I do, however, see the cross-your-legs-and-smile definition of “women with values” as oppressive.  I don’t like that I immediately know “woman with values” means purity, or consumption control, rather than what I have to offer the world.   I don’t like how it makes me act: Smile nicely. Share more about what you don’t do than what you do do.  Sip slowly.  Mention that you go to church, but don’t actually get into theology or make a smart historical reference.

“Girls with values” can read the Bible and teach Sunday school, but they shouldn’t be thinking too hard about it.

Of course, some people I know would have the opposite response to a person “looking for a woman with values.” They would not people-please.  They would make it clear that they don’t fit into this box, loudly joking about their liquored up love affairs. They would swear. They would proudly pronounce their feminism because, well, fuck the system.

But that’s messed up, too. It’s messed up that they could be categorized as “women without values” for that.  These friends do have values–values that are perhaps stronger mine, since I apparently hardcore crumble under the pressure of judgement. They’re women of valour. They answer the phone when someone calls, they care about their fellow human beings–whether or not they end up in bed with them. They respect relationships, their families, and themselves (though, like all of us, they fall down occasionally).  They vote, pay taxes, recycle and help people. Most of all, they try not to judge others, which is a HUGE deal.

I think it’s time to redefine the term “woman with values.”  Let’s try this out, shall we?

I am a woman with values not because I am chaste, but because I respect peoples’ bodies and emotions, regardless of the relationship we have.

I am a woman with values not because I am quiet or docile, but because I speak up when I see injustice.

I am a woman with values not because I go to church, but because I use the brain God gave me to consider the big questions in life.

I am a woman with values not because I “know what I stand for,” but because I recognize gray areas and am compassionate.

I am a woman with values not because I don’t drink or smoke, but because I respect peoples’ autonomy over their own bodies.  Because I act in moderation, and pray for those suffering from addiction.

I am a woman with values not because I eat well or work out, but because I don’t make anyone else responsible for my happiness and I care about my physical, mental, and spiritual well-being.

I am a woman with values not because I “don’t swear,” but because I speak honestly and with respect to those around me.

Yes, that is what a “woman with values” should be. Occasional f-bomb and all.

What Kind of Woman Do I Want To Be?

Easter is always a major time of reflection for me.

…Okay.  By “always,” what I really mean is “Well, uh, it’s been a thing for the last couple of years?”  Being a young adult is sometimes like that, though. I’m quick to declare things part of my identity.

Easter weekend has played a major role in that identity, so it stays sacred.

I like the idea of rebirth. I like spring. The whole vibe that comes with things getting warmer/more colourful/livelier makes for a very positive, spiritual occasion.  I do a lot of “resolution”-type thinking around Easter. What burdens do I need to emerge from, butterfly-style? Who do I want to become?

“Stop worrying about finding the right person. Start working on becoming the right person.”

I read that the other day, and it stuck.  I agreed with the idea, but it made me wonder: what does the “right person” look like?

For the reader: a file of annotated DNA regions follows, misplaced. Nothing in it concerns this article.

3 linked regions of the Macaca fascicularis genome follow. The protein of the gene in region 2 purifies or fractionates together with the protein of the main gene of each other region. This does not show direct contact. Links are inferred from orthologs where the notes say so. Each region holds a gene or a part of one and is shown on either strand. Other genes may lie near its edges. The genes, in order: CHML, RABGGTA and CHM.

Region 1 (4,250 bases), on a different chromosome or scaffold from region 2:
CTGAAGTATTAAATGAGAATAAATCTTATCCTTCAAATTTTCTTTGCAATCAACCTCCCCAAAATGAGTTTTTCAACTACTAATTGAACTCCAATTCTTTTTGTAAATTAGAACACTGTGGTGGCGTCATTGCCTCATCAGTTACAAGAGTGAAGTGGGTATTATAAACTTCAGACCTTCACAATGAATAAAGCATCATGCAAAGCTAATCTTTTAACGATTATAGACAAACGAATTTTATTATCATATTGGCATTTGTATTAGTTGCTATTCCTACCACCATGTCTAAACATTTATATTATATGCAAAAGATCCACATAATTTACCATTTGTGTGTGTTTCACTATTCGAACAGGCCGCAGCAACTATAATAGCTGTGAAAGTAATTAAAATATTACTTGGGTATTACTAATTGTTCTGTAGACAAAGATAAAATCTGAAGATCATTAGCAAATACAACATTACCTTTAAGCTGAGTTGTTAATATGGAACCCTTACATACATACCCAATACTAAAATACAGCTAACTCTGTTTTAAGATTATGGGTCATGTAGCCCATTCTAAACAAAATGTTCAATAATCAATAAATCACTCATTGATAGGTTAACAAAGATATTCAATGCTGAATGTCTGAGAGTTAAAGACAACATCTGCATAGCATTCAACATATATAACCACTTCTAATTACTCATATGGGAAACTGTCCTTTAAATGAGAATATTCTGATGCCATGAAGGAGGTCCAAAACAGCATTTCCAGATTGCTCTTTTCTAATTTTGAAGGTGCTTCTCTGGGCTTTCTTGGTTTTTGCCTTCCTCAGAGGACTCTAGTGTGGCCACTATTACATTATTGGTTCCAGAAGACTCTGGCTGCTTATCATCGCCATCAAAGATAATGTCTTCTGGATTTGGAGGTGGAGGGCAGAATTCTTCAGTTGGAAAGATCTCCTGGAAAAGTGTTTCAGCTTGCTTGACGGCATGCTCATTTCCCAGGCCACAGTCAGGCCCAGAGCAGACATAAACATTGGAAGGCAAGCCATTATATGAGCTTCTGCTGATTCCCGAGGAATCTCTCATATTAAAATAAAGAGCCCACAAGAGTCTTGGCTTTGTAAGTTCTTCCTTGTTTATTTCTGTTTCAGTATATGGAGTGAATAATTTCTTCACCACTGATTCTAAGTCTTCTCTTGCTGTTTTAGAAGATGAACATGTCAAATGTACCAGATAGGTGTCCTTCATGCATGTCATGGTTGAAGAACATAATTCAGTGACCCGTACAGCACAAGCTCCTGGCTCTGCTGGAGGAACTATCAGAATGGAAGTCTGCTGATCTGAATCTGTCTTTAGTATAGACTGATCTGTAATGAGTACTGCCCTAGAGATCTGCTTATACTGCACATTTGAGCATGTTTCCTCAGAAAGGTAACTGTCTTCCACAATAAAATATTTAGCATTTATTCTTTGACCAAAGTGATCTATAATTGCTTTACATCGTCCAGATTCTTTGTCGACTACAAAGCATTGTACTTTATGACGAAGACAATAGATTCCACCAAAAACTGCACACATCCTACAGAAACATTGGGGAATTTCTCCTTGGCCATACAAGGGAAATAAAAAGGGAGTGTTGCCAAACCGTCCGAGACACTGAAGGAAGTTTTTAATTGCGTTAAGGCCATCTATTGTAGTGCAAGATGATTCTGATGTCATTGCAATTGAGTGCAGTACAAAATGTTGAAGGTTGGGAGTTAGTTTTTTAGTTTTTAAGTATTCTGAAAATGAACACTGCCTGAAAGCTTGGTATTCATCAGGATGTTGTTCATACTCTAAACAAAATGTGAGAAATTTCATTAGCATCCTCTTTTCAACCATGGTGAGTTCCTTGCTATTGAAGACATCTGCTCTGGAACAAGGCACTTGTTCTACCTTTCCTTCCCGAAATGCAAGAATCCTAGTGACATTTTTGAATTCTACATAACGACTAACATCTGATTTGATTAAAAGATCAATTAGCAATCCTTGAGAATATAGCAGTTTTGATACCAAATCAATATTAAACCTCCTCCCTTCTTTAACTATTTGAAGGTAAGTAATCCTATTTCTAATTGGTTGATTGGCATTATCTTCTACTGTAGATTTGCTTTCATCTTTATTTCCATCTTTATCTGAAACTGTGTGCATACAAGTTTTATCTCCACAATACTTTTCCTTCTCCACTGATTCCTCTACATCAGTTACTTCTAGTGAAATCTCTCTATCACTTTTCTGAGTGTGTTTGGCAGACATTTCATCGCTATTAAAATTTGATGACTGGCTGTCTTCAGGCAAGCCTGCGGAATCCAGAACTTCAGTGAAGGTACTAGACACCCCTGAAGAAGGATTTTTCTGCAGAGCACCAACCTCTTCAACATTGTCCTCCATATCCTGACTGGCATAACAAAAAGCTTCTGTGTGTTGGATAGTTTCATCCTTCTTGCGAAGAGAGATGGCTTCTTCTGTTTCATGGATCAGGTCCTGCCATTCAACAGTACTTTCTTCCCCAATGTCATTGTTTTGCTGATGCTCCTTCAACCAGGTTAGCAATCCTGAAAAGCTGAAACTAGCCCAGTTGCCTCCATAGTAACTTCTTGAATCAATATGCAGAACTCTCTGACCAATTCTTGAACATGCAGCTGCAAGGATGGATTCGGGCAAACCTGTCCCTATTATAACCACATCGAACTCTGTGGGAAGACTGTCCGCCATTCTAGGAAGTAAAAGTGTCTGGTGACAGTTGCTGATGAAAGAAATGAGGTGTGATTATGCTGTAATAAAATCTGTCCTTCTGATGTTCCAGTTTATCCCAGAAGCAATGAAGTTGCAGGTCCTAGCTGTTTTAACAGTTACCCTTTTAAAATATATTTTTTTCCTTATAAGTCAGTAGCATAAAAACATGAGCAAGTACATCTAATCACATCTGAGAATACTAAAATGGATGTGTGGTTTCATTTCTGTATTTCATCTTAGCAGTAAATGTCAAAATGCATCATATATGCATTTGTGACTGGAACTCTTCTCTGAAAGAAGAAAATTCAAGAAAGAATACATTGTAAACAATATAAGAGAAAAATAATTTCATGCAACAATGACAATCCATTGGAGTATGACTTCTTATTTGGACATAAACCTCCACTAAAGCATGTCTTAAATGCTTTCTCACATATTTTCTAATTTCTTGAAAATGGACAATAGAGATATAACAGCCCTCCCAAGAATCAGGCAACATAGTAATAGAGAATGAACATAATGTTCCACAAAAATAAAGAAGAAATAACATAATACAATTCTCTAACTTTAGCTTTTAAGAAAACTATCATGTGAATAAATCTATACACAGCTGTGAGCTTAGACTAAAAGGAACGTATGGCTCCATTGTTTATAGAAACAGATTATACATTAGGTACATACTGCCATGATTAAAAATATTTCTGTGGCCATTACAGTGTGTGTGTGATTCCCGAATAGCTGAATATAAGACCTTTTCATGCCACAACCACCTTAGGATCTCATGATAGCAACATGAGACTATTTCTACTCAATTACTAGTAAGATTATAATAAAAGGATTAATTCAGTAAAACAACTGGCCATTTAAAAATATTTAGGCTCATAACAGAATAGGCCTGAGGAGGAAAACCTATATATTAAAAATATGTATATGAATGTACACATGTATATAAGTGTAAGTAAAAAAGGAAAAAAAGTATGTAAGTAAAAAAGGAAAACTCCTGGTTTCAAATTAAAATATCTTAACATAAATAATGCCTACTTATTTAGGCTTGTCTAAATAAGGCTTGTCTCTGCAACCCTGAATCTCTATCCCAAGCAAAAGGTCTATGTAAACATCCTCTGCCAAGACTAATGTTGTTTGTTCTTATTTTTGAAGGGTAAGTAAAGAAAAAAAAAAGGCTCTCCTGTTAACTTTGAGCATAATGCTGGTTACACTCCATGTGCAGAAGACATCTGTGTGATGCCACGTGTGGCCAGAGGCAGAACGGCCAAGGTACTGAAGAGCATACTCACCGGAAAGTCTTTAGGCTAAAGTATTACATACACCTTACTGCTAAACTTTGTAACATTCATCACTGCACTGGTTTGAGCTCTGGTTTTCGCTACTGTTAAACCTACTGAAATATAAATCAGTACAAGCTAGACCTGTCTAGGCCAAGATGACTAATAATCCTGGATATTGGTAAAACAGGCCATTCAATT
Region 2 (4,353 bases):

What kind of woman do I want to be?

woman

I want to be the kind of woman who writes thank you cards. Who lets managers know when she gets good service. Who writes appreciative reviews for small businesses.  Who lets artists know when they have touched her life, and lets politicians know when they have done the “right thing.” I want to be the kind of woman who wholeheartedly recognizes little miracles—and who approaches those miracles, if they have a face and a name.Who lives through gratitude, and means it. Who has a whiteboard on the wall, with a constantly revolving list of people to notify; ‘Hey, you. You’re alllllright.’

Celebrate people

I want to be the kind of woman whose gratitude is a constantly distributed gift, an open bar; not an investment with an expected return.  Accessible. Unconditional. Loving.   I want to be the kind of woman who is thankful day by day, step by step. Whose thank yous aren’t loaded attempts to control the future, nor quiet warnings of her standards.   She will never say ‘This is good. If I am grateful for this step, can the next step be just as good, please?’.   No; I want to be the kind of woman who is grateful because it is just who she is.  And when she says thank you, she simply means to say, That step was good. You helped make it good. Grazie, gracias, merci. 

I want to be the kind of woman with an open-door policy. Who knows her neighbours by name, aim, and favourite food…if they let her. I want to be that obnoxiously sweet lady-two-doors-down, the one who makes lots of casseroles. Funeral? Casserole. Moving day? Casserole. I could be that woman, I think. That would be a good woman to be.

(Unless the neighbours aren’t into casseroles. I am also open to making cookies.

…Dream big, right?)

I want to be the kind of woman with lots and lots of stories. I never, ever want to be boring. I don’t suppose anyone does want to be boring, but…if I’m aiming to be casserole-lady, I would prefer to be fun-casserole-lady. IMG_0102I want to be the kind of woman who was there for that thing. Who has the scars, tattoos, pictures, friendships, and memories to prove it.  I want to be the kind of woman with guitar-bred finger calluses, with laugh lines and dimples, with sun-kissed shoulders and tired, blistered feet.